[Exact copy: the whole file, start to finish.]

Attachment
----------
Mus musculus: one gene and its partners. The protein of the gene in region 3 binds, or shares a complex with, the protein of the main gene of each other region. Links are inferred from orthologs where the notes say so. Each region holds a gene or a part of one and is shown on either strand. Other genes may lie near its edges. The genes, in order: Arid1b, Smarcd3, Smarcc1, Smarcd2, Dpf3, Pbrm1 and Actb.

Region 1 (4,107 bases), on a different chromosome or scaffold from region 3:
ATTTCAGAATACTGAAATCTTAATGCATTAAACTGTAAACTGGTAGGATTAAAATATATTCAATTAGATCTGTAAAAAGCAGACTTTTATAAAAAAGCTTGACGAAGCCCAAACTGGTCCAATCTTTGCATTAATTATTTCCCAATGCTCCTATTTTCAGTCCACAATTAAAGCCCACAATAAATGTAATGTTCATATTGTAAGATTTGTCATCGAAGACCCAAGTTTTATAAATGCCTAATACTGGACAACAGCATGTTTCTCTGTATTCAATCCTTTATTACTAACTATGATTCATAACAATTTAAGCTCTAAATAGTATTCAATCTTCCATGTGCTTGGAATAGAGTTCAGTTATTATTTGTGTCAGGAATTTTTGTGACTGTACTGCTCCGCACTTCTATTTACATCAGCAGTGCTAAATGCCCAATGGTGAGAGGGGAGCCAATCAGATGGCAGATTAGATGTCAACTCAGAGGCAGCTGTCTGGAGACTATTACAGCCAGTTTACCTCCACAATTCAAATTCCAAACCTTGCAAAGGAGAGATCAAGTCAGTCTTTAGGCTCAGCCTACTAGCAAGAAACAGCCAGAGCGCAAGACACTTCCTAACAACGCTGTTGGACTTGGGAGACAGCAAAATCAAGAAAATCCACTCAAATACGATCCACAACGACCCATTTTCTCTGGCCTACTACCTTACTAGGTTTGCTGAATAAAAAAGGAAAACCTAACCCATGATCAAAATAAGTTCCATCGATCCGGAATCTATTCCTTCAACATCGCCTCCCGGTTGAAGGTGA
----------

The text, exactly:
Mus musculus: one gene and its partners. The protein of the gene in region 3 binds, or shares a complex with, the protein of the main gene of each other region. Links are inferred from orthologs where the notes say so. Each region holds a gene or a part of one and is shown on either strand. Other genes may lie near its edges. The genes, in order: Arid1b, Smarcd3, Smarcc1, Smarcd2, Dpf3, Pbrm1 and Actb.

Region 1 (4,107 bases), on a different chromosome or scaffold from region 3:
ATTTCAGAATACTGAAATCTTAATGCATTAAACTGTAAACTGGTAGGATTAAAATATATTCAATTAGATCTGTAAAAAGCAGACTTTTATAAAAAAGCTTGACGAAGCCCAAACTGGTCCAATCTTTGCATTAATTATTTCCCAATGCTCCTATTTTCAGTCCACAATTAAAGCCCACAATAAATGTAATGTTCATATTGTAAGATTTGTCATCGAAGACCCAAGTTTTATAAATGCCTAATACTGGACAACAGCATGTTTCTCTGTATTCAATCCTTTATTACTAACTATGATTCATAACAATTTAAGCTCTAAATAGTATTCAATCTTCCATGTGCTTGGAATAGAGTTCAGTTATTATTTGTGTCAGGAATTTTTGTGACTGTACTGCTCCGCACTTCTATTTACATCAGCAGTGCTAAATGCCCAATGGTGAGAGGGGAGCCAATCAGATGGCAGATTAGATGTCAACTCAGAGGCAGCTGTCTGGAGACTATTACAGCCAGTTTACCTCCACAATTCAAATTCCAAACCTTGCAAAGGAGAGATCAAGTCAGTCTTTAGGCTCAGCCTACTAGCAAGAAACAGCCAGAGCGCAAGACACTTCCTAACAACGCTGTTGGACTTGGGAGACAGCAAAATCAAGAAAATCCACTCAAATACGATCCACAACGACCCATTTTCTCTGGCCTACTACCTTACTAGGTTTGCTGAATAAAAAAGGAAAACCTAACCCATGATCAAAATAAGTTCCATCGATCCGGAATCTATTCCTTCAACATCGCCTCCCGGTTGAAGGTGA